I asked the student if he remembered it more because it didn't work out as he had hoped, and he said yes.

Learning by doing is a great way to get the students to learn a concept not just with their head, but with their whole being.  I think this student learned many lessons last year:

  •  he will never put sand in a water filter without something to hold the sand in the filter such as cloth or screen
  • the failure of his design was a bit painful at the time, but it is something that engineers have happen all the time
  • it is okay to fail, because it gives you an opportunity to learn and make it better

Are the students going to run out and build a satellite for NASA based on these ideas?  Of course not, but if they can learn something like this student did about failure, and the opportunity to learn something from the failure.   I think the exercise is more than worth it in time and effort, and besides, it is just fun to do.

Friday, January 18, 2013

Building an Egg Racer and an Interest in Engineering

I teach an after school class at our local school which the people who run it call "Eggineering".  In this class, well, I call it a class, but really it is an after school program that extends learning without being too school-like.  I have 5 one hour session in which I have fourth and fifth graders build a car I call an Egg Racer.  This idea was taken from another school which has all of their fifth graders build the car.

I don't have any photographs today, but will take some next week, but I thought I would share the initial write-up and the lesson on engineering drawing.

Last year I spent an hour working with the students on the engineering design process, but had a difficult time getting them to follow the process.  So this year, I decided I would concentrate on teaching them to draw their ideas, and the requirements, and then just let them go build.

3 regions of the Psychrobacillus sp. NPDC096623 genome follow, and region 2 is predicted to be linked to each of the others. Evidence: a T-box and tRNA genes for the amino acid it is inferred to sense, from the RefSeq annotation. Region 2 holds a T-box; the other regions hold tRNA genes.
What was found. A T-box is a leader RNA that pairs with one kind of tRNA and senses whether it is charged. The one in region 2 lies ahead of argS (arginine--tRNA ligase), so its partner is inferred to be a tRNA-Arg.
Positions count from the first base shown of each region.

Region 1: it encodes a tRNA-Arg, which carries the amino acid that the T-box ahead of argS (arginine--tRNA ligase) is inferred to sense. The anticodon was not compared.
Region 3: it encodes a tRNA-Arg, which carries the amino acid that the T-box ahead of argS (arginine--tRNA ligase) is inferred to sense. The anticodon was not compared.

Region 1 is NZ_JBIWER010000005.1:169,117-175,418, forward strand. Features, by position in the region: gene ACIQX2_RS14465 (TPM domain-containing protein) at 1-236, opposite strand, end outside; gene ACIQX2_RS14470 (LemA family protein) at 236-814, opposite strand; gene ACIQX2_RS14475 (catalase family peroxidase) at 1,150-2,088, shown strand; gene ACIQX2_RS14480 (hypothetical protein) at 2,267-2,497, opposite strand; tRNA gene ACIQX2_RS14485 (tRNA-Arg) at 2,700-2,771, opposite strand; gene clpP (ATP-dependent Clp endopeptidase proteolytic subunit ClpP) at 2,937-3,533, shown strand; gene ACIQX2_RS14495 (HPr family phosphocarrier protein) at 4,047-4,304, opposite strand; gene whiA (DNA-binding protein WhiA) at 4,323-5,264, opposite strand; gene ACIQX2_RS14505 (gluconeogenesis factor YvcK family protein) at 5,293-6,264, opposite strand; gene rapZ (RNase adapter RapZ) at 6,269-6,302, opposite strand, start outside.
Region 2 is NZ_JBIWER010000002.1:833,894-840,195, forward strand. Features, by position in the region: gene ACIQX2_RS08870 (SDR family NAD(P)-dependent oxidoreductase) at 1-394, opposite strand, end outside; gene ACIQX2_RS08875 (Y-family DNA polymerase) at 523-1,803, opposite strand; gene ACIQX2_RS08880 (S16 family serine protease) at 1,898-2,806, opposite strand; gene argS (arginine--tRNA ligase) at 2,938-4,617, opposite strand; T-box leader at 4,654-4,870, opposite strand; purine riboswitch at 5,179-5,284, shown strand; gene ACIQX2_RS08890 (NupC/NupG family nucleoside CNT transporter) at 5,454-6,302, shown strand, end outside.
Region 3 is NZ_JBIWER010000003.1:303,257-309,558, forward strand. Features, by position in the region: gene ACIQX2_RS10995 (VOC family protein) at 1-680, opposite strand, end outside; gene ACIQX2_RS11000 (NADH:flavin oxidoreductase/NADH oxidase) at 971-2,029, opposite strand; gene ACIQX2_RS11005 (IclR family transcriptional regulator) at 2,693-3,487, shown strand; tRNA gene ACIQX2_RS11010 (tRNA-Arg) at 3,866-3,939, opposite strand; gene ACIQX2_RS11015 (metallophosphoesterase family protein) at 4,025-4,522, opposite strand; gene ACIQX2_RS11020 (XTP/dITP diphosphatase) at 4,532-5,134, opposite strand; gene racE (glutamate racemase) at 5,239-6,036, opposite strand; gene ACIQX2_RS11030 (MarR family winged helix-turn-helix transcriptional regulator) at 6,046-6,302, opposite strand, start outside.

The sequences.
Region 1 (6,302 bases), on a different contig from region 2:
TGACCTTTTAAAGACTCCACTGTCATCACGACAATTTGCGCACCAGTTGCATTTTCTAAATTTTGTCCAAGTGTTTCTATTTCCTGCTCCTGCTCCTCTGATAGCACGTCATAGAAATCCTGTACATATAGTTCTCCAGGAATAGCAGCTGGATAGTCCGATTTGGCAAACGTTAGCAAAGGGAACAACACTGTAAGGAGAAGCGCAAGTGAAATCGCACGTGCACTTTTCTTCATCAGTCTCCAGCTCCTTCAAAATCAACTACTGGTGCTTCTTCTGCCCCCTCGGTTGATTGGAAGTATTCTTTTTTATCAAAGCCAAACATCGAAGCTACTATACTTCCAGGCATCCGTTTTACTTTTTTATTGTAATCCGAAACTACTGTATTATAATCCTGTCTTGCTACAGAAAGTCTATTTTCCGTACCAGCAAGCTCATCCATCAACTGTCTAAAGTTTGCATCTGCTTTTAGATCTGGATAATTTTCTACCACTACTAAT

Here is the writeup.

Eggineering:  Designing an Egg Racer

Team Members:         _________________________________

Design Brief:  Your team has been assigned to design and build a fast, convertible sports car.  This car should allow a driver, an uncooked egg, to “drive” down a track going down the track and across the floor as far as possible.  In addition, the driver must survive a crash test on 6 foot track, crashing into a barrier.

Design Requirements: 
·      You will use parts from given design kit.
·      Car must not be wider than 12 ½ cm, including wheels and axles.
·      The car must not be longer than 24 cm.
·      The car must be open topped ( nothing above the egg’s head).
·      The total weight of the car and egg must be less than 10 ounces.
·      The car must include at least one of the following safety devices: seat belt, air bag, and/or rollbar/cage.
·      The egg’s face (a circle one inch in diameter – use a quarter) must not be covered so he can see the road. 
·      The egg may wear a safety helmet.
·      The egg must be able to get out of the car easily so he can be inspected for injury after the crash test.

Design Criteria:  Your team’s car will be judged on the following items:
·      Operation of the car, how far it moves down the track and how well it protects its passenger
·      Elegance of design and your engineering drawing
·      Use of available resources
·      Reliability (how consistently your car performs)
·      Ease of use (how easily your egg can be put in and taken out of the car)

Eggineering:  Designing an Egg Racer

Evaluation Guidelines

Judgment Criteria
Maximum Points
Track Performance (1 point for each foot of travel beyond the track)

Crash Test Performance
(10: no cracks; 5: minor cracks; 1 major cracks; 0: completely smashed)

Repeatability of Car Performance (how far car repeats distance performance on each of 3 trials)
(5: excellent; 3: average; 1: poor)

Ease of use (can you easily get your egg in and out of the car) (5: excellent; 3: average; 1: poor)

Creativity:  How innovative is your car design, is it a Maserati or a Kia? (5: excellent; 3: average; 1: poor)

Did it meet design requirements:
 (5: excellent; 3: average; 1: poor)

How good is your engineering drawing?
(5: excellent; 3: average; 1: poor)

Total Score:


·      Pipe cleaners: 2
·      Straws: 1
·      Craft sticks: 3
·      Cardboard
·      Wheels: 4
·      Axles: 2

·      Glue gun with teacher’s assistance
·      Tape
·      Scissors
·      Rulers
·      Scale
·      Glue